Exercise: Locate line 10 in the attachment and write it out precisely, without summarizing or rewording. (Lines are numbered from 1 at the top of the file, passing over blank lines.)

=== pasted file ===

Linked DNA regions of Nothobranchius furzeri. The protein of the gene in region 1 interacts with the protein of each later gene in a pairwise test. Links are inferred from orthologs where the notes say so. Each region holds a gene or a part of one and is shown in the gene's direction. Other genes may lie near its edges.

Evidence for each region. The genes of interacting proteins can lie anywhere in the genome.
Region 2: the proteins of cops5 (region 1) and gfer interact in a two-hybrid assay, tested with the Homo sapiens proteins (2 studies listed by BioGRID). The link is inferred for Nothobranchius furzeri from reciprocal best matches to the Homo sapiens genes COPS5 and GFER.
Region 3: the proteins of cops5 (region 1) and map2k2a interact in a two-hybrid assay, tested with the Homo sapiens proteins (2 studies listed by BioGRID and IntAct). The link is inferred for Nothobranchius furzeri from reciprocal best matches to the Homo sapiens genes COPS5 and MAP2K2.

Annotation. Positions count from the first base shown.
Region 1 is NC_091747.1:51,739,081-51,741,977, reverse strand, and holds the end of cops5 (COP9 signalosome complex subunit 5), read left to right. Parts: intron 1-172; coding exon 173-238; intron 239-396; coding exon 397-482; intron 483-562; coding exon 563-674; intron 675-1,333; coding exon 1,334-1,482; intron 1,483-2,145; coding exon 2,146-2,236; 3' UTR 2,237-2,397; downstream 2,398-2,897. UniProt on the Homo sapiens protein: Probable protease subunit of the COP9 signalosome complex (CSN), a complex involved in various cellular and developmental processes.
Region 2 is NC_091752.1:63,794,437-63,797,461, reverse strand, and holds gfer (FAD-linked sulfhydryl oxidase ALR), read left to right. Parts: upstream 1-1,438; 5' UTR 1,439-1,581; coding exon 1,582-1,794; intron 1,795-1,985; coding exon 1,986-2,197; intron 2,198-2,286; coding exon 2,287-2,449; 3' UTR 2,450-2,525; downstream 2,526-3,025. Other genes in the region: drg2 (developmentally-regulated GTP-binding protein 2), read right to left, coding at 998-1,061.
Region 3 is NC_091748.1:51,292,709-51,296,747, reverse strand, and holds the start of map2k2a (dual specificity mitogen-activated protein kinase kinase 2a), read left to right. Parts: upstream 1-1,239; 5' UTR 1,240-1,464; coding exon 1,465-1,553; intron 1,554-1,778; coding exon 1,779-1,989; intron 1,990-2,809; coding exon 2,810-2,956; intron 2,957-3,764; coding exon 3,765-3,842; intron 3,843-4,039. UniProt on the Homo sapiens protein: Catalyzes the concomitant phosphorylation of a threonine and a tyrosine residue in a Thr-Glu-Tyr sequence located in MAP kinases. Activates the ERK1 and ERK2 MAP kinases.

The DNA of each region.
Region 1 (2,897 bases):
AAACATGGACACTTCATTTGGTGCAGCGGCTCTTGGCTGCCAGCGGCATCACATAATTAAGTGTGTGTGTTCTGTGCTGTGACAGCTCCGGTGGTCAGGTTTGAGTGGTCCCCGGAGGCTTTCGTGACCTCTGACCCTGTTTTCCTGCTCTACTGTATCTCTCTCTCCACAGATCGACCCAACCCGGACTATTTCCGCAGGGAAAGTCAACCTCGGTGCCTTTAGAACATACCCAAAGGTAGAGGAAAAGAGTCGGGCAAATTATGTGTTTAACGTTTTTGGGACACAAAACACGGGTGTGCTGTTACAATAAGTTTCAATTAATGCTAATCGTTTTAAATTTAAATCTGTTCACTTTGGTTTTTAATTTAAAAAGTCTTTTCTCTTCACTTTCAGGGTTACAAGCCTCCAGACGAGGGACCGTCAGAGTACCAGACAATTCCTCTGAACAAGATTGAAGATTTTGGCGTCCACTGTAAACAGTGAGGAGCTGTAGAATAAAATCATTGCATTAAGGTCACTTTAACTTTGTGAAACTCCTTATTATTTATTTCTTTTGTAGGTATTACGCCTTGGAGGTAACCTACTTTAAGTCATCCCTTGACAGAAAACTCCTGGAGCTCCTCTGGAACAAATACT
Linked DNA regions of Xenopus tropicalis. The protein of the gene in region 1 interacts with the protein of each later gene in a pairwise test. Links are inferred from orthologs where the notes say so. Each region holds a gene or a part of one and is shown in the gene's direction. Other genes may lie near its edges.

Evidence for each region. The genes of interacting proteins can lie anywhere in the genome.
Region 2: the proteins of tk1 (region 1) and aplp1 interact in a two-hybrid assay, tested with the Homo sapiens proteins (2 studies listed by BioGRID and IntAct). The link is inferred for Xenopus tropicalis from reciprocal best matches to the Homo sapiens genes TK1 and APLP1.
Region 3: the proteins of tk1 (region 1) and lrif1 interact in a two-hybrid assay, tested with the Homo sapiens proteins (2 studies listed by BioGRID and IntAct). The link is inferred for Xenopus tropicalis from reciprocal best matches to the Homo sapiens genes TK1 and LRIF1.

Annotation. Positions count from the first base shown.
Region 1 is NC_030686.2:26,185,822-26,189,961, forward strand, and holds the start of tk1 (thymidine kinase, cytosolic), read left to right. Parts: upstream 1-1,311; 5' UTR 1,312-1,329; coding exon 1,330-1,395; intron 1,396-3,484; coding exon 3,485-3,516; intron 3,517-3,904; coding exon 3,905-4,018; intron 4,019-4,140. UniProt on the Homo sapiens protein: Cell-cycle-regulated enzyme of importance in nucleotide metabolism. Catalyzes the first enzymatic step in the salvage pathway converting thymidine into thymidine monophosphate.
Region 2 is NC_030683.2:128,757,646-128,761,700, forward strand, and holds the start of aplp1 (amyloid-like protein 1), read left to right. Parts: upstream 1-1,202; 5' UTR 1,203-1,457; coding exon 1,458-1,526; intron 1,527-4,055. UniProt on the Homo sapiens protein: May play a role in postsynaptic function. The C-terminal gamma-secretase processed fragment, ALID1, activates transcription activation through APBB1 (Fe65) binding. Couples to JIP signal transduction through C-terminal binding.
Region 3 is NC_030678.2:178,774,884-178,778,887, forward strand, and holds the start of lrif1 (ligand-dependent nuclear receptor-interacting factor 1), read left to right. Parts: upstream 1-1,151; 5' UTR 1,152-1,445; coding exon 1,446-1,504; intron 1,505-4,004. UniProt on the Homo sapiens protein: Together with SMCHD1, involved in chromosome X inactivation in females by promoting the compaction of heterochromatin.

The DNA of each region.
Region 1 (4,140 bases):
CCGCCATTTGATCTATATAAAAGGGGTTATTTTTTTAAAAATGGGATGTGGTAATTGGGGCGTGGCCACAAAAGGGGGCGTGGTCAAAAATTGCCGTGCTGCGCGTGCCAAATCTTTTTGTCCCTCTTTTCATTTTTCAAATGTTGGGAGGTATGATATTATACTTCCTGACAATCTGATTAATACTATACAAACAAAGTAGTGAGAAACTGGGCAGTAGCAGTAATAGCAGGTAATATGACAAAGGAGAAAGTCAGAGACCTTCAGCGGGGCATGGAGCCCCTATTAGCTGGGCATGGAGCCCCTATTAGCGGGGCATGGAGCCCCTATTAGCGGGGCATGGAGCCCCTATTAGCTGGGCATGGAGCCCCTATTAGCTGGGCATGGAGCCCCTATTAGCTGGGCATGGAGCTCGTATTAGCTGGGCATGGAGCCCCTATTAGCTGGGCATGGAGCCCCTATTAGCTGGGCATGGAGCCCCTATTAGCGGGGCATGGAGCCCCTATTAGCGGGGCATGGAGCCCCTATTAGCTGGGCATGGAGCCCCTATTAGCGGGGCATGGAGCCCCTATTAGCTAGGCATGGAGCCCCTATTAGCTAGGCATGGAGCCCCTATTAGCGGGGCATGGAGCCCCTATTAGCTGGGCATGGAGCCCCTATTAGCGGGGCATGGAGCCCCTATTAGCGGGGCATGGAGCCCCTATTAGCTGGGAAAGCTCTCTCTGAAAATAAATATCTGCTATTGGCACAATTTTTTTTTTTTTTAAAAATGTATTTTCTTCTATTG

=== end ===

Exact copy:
Region 1 (2,897 bases):